The Image(s) of the Consumer in EU Law (Leczykiewicz and Weatherill eds) (Hart Pub. 2015)
37 Pages Posted: 6 Nov 2014 Last revised: 6 Apr 2015
Date Written: March 26, 2015
This chapter contributes to a book on the image of the consumer in EU law by exploring the role of the average consumer in European trade mark law. There is in fact a variable concept of the consumer within European trade mark law and the chapter first sets itself the task of mapping these variations. We suggest that for structural reasons European trade mark law may be compelled to work with a differentiated concept of the consumer. However these variations should be approached relationally, with an awareness of the points of difference and their basis. In particular, we suggest that most efforts by courts to identify or construct consumers and the marketplace they inhabit are blended exercises that are part-empirical and part-normative. Explicitly recognising this blend will, we believe, enable a richer debate about the role played by the consumer in European trade mark law and the evidence or considerations to which courts might have regard. It also allows us to explore whether trade mark law in Europe ought — either to achieve its own objectives or to contribute to the broader European project — to adopt an approach to the consumer that is more empirically or normatively grounded as required by the legal context and whether different national courts are (despite different methodological traditions that survive European harmonisation) converging on a common approach to the ‘trade mark consumer’.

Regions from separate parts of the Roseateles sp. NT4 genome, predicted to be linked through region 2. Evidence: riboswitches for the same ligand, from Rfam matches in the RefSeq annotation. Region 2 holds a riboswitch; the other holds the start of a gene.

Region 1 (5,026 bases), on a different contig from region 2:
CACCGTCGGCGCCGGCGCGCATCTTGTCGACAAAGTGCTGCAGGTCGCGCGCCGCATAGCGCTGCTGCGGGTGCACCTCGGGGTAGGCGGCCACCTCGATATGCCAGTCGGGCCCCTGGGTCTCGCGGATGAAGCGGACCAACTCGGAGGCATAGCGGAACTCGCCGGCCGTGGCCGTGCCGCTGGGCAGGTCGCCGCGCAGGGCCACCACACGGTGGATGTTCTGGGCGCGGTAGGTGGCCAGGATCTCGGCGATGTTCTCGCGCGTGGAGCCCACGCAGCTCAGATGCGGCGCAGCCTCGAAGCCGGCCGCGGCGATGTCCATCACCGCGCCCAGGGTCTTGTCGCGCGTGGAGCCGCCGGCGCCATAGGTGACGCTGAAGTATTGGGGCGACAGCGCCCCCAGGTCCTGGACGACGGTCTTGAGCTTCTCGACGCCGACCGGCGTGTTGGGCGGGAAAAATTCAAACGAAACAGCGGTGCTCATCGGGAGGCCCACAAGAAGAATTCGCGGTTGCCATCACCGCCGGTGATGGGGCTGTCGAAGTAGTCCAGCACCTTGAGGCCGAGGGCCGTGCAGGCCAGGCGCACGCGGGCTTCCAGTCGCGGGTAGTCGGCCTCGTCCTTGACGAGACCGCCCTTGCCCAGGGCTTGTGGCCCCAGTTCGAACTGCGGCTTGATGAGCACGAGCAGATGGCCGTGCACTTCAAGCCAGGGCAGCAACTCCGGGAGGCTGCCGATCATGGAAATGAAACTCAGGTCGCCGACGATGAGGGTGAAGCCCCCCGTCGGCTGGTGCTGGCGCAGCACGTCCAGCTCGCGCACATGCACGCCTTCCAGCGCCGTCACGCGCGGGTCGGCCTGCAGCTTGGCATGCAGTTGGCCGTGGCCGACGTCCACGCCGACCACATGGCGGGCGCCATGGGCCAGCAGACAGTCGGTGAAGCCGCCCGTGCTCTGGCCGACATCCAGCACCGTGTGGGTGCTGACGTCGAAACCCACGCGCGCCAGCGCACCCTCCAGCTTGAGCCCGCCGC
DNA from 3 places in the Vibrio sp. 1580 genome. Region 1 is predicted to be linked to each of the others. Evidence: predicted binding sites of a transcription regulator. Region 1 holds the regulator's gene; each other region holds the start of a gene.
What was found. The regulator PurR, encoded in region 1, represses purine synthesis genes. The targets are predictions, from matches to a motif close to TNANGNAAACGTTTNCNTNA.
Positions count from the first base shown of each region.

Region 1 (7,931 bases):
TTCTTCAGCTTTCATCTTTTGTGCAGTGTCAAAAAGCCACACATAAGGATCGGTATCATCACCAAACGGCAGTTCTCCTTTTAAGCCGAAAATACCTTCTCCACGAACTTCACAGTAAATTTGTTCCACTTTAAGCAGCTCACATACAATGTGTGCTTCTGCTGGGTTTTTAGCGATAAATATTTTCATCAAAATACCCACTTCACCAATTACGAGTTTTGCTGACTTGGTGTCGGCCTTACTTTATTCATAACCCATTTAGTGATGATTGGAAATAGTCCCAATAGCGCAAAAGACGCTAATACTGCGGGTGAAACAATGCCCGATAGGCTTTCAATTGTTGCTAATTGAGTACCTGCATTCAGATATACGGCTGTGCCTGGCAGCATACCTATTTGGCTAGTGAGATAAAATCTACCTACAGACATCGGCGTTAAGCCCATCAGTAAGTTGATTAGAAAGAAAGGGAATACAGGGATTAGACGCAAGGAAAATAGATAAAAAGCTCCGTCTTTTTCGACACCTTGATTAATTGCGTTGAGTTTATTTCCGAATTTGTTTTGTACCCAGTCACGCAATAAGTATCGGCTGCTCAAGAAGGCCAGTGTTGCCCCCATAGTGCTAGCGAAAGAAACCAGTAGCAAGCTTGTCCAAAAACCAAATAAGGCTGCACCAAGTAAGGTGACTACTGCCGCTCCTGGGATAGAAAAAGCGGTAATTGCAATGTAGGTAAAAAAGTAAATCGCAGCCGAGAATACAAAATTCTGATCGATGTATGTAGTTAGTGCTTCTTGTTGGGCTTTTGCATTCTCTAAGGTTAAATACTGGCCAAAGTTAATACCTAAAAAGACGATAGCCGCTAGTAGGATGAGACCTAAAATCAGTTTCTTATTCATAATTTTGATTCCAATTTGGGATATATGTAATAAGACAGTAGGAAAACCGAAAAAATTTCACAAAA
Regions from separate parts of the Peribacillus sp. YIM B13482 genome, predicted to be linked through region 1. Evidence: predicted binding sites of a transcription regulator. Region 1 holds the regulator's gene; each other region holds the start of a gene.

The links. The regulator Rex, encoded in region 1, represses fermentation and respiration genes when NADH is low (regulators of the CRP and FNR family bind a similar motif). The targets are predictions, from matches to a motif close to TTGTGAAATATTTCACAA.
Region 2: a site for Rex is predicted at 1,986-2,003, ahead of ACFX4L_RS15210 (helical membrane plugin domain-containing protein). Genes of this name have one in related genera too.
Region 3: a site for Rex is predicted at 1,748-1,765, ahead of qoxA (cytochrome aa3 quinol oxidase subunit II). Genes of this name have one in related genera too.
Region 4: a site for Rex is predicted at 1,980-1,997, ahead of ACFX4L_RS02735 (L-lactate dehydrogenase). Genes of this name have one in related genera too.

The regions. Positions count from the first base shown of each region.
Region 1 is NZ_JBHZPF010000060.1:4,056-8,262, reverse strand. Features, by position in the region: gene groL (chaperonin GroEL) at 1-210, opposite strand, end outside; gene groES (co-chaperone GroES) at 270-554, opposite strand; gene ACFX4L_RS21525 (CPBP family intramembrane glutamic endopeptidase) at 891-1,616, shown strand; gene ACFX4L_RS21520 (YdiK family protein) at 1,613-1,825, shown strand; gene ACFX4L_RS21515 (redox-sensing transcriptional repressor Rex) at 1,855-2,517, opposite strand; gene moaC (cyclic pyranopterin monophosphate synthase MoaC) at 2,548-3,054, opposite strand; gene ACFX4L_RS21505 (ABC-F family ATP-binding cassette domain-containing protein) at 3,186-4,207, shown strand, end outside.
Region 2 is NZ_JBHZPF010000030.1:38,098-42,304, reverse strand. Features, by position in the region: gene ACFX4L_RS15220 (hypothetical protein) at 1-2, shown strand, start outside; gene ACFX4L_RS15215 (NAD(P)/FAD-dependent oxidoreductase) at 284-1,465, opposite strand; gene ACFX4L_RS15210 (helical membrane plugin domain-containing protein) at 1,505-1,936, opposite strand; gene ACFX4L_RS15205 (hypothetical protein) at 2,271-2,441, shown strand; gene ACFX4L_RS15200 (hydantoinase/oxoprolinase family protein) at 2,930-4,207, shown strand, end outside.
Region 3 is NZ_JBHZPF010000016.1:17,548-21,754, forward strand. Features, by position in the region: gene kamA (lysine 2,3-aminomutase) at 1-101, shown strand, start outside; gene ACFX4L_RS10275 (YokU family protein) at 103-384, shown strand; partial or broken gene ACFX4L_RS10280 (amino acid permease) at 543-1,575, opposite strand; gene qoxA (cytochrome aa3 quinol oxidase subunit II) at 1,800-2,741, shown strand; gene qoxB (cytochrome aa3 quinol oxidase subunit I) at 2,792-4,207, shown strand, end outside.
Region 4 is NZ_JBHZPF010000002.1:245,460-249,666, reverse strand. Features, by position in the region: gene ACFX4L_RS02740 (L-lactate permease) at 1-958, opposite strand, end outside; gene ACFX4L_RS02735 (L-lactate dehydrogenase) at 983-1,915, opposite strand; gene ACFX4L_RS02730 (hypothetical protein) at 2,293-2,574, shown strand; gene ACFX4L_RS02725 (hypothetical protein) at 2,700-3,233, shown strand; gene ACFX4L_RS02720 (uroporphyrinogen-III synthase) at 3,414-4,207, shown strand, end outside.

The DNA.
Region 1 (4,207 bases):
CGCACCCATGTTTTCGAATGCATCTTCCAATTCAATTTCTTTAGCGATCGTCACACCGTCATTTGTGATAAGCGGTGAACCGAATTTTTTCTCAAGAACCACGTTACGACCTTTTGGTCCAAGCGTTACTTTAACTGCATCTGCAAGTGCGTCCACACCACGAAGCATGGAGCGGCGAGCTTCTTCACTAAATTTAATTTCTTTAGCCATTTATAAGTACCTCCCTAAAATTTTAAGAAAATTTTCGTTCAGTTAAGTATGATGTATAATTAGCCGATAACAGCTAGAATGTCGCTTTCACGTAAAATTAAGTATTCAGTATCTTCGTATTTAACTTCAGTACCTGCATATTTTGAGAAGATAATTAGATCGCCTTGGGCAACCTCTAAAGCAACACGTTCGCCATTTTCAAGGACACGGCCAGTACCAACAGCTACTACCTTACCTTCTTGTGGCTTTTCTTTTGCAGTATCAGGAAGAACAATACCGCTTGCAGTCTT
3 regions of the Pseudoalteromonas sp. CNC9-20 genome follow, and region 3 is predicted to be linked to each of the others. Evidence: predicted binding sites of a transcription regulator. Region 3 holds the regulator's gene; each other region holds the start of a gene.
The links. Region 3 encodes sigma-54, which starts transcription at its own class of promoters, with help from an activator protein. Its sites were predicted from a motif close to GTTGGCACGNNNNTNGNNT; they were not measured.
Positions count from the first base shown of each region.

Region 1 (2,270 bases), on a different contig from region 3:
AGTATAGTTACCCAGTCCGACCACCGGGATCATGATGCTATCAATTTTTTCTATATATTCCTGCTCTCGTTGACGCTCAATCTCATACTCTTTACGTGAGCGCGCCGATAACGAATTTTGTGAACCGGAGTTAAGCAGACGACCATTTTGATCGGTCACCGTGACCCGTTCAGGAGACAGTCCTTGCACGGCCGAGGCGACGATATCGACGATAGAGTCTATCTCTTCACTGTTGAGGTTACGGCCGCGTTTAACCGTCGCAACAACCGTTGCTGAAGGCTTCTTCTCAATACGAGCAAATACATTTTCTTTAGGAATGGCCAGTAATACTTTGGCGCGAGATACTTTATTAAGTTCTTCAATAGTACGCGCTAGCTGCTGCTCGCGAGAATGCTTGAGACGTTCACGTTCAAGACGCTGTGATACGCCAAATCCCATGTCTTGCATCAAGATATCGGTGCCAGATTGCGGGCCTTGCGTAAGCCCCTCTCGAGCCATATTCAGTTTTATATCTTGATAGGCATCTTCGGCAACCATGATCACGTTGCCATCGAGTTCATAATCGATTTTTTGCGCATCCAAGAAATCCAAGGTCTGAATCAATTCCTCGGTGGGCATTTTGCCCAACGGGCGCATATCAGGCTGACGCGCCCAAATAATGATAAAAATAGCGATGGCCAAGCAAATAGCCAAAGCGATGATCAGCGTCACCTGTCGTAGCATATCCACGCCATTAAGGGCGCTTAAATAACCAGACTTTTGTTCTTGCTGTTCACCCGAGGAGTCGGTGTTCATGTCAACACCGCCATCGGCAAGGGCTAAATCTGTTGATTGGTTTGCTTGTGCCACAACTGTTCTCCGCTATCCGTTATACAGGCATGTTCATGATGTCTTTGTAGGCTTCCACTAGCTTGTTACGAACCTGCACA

Keywords: average consumer, acquired distinctiveness, confusion, infringement, surveys, witness collection, opinion polls, Interflora, trade mark, passing off, legal fiction
JEL Classification: K10, K11, K20
Suggested Citation: Suggested Citation
Dinwoodie, Graeme B. and Gangjee, Dev Saif, The Image of the Consumer in European Trade Mark Law (March 26, 2015). The Image(s) of the Consumer in EU Law (Leczykiewicz and Weatherill eds) (Hart Pub. 2015) ; Oxford Legal Studies Research Paper No. 83/2014. Available at SSRN: https://ssrn.com/abstract=2518986